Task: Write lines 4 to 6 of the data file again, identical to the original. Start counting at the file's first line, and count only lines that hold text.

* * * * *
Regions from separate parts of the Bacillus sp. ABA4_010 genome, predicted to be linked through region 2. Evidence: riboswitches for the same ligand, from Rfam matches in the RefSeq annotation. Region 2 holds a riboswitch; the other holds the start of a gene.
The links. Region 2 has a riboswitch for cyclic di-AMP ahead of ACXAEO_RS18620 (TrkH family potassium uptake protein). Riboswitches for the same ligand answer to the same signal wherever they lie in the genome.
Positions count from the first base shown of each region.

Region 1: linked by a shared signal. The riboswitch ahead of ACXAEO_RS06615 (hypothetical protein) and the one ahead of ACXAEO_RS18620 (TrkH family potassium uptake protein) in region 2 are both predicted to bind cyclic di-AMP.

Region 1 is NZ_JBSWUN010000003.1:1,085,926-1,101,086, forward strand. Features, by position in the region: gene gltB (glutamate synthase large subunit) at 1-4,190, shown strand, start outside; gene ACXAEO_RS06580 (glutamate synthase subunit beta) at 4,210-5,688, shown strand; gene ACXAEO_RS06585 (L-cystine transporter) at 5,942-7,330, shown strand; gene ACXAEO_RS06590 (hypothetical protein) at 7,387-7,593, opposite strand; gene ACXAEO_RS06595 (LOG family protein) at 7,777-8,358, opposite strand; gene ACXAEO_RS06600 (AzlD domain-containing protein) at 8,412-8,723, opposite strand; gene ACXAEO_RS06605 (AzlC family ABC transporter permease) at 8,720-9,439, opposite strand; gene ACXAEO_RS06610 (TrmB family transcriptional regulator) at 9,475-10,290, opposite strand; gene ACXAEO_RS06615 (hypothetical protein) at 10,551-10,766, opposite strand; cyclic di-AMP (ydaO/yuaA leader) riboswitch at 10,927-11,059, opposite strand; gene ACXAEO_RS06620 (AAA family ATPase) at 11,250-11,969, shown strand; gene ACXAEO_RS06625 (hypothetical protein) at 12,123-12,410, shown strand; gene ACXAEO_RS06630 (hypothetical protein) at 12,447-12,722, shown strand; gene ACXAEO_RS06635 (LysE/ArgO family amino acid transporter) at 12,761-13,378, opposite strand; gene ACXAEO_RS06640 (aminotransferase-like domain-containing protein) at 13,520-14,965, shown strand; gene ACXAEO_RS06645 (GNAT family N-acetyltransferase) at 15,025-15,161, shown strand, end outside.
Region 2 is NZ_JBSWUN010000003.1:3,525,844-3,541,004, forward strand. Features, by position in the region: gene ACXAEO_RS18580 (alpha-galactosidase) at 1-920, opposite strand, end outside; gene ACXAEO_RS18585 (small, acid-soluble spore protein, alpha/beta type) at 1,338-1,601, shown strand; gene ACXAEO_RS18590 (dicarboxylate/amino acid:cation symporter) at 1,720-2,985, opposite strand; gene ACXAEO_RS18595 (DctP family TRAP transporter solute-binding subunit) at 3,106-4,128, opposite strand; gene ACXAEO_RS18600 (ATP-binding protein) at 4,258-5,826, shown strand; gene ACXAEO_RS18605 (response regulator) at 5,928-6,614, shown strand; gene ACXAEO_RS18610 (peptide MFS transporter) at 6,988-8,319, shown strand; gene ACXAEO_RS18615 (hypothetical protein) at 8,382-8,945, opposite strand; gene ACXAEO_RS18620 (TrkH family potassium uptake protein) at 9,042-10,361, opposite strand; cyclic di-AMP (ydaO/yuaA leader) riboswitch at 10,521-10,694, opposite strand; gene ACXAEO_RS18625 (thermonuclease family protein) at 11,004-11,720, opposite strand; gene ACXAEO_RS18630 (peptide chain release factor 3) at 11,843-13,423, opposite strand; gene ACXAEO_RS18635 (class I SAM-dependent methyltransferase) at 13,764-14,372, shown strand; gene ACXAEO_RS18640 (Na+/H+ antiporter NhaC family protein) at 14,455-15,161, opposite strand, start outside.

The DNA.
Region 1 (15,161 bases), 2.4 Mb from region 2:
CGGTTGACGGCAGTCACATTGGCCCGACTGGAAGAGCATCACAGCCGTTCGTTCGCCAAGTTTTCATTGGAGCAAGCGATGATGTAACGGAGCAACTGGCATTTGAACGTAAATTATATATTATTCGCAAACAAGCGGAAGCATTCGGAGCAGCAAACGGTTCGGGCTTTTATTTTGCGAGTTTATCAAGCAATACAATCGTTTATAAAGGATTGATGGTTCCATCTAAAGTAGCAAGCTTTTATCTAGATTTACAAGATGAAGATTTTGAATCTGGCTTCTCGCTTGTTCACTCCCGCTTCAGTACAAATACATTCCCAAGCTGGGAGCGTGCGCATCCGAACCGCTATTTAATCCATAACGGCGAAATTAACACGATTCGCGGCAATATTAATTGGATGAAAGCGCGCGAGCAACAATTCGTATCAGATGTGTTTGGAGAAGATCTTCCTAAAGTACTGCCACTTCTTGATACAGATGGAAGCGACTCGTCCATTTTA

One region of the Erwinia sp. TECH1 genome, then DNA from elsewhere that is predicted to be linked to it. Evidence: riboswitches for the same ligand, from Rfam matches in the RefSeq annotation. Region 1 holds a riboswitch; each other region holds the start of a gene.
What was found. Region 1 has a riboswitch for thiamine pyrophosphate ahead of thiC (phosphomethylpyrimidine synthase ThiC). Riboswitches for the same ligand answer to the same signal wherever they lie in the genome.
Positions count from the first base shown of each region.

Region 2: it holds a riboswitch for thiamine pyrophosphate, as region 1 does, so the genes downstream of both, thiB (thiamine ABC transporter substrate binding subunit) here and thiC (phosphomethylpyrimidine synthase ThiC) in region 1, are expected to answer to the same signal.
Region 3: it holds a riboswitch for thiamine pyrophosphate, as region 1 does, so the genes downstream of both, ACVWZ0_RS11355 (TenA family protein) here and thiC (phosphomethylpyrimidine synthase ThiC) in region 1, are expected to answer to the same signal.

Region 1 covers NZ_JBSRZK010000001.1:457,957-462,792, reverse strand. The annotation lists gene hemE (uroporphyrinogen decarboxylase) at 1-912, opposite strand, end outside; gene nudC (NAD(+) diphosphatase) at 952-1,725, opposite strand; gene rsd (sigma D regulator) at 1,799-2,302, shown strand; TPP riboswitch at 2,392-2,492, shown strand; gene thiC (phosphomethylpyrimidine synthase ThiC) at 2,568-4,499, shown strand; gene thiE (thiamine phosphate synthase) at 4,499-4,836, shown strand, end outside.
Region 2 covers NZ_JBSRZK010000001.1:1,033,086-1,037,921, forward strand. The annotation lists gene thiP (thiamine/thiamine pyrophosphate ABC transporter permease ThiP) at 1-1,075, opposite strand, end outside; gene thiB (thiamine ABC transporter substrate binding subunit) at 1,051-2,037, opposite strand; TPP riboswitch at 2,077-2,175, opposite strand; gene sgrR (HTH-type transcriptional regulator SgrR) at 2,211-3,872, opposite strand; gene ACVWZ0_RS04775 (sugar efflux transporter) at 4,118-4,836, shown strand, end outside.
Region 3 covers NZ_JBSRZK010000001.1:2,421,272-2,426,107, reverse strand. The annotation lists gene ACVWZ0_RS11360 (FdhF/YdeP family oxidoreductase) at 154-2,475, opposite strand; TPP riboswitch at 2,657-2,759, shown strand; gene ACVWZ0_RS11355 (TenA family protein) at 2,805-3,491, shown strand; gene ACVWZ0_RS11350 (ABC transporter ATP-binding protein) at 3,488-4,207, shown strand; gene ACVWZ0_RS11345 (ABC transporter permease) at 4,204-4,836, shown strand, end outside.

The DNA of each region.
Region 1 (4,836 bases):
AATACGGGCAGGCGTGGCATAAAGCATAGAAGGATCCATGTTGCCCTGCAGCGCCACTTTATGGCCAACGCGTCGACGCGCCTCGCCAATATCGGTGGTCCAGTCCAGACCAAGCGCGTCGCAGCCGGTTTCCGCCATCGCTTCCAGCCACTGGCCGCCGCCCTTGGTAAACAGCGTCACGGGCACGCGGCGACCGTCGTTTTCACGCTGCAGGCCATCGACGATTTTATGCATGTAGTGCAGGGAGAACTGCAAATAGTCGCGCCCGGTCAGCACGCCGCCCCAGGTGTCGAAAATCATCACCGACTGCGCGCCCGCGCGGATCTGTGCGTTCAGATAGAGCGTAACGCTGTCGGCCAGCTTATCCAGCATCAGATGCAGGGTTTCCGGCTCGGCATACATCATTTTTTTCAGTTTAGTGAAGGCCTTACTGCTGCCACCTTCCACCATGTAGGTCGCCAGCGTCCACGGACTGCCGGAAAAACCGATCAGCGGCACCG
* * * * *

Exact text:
Region 1: linked by a shared signal. The riboswitch ahead of ACXAEO_RS06615 (hypothetical protein) and the one ahead of ACXAEO_RS18620 (TrkH family potassium uptake protein) in region 2 are both predicted to bind cyclic di-AMP.

Region 1 is NZ_JBSWUN010000003.1:1,085,926-1,101,086, forward strand. Features, by position in the region: gene gltB (glutamate synthase large subunit) at 1-4,190, shown strand, start outside; gene ACXAEO_RS06580 (glutamate synthase subunit beta) at 4,210-5,688, shown strand; gene ACXAEO_RS06585 (L-cystine transporter) at 5,942-7,330, shown strand; gene ACXAEO_RS06590 (hypothetical protein) at 7,387-7,593, opposite strand; gene ACXAEO_RS06595 (LOG family protein) at 7,777-8,358, opposite strand; gene ACXAEO_RS06600 (AzlD domain-containing protein) at 8,412-8,723, opposite strand; gene ACXAEO_RS06605 (AzlC family ABC transporter permease) at 8,720-9,439, opposite strand; gene ACXAEO_RS06610 (TrmB family transcriptional regulator) at 9,475-10,290, opposite strand; gene ACXAEO_RS06615 (hypothetical protein) at 10,551-10,766, opposite strand; cyclic di-AMP (ydaO/yuaA leader) riboswitch at 10,927-11,059, opposite strand; gene ACXAEO_RS06620 (AAA family ATPase) at 11,250-11,969, shown strand; gene ACXAEO_RS06625 (hypothetical protein) at 12,123-12,410, shown strand; gene ACXAEO_RS06630 (hypothetical protein) at 12,447-12,722, shown strand; gene ACXAEO_RS06635 (LysE/ArgO family amino acid transporter) at 12,761-13,378, opposite strand; gene ACXAEO_RS06640 (aminotransferase-like domain-containing protein) at 13,520-14,965, shown strand; gene ACXAEO_RS06645 (GNAT family N-acetyltransferase) at 15,025-15,161, shown strand, end outside.
Region 2 is NZ_JBSWUN010000003.1:3,525,844-3,541,004, forward strand. Features, by position in the region: gene ACXAEO_RS18580 (alpha-galactosidase) at 1-920, opposite strand, end outside; gene ACXAEO_RS18585 (small, acid-soluble spore protein, alpha/beta type) at 1,338-1,601, shown strand; gene ACXAEO_RS18590 (dicarboxylate/amino acid:cation symporter) at 1,720-2,985, opposite strand; gene ACXAEO_RS18595 (DctP family TRAP transporter solute-binding subunit) at 3,106-4,128, opposite strand; gene ACXAEO_RS18600 (ATP-binding protein) at 4,258-5,826, shown strand; gene ACXAEO_RS18605 (response regulator) at 5,928-6,614, shown strand; gene ACXAEO_RS18610 (peptide MFS transporter) at 6,988-8,319, shown strand; gene ACXAEO_RS18615 (hypothetical protein) at 8,382-8,945, opposite strand; gene ACXAEO_RS18620 (TrkH family potassium uptake protein) at 9,042-10,361, opposite strand; cyclic di-AMP (ydaO/yuaA leader) riboswitch at 10,521-10,694, opposite strand; gene ACXAEO_RS18625 (thermonuclease family protein) at 11,004-11,720, opposite strand; gene ACXAEO_RS18630 (peptide chain release factor 3) at 11,843-13,423, opposite strand; gene ACXAEO_RS18635 (class I SAM-dependent methyltransferase) at 13,764-14,372, shown strand; gene ACXAEO_RS18640 (Na+/H+ antiporter NhaC family protein) at 14,455-15,161, opposite strand, start outside.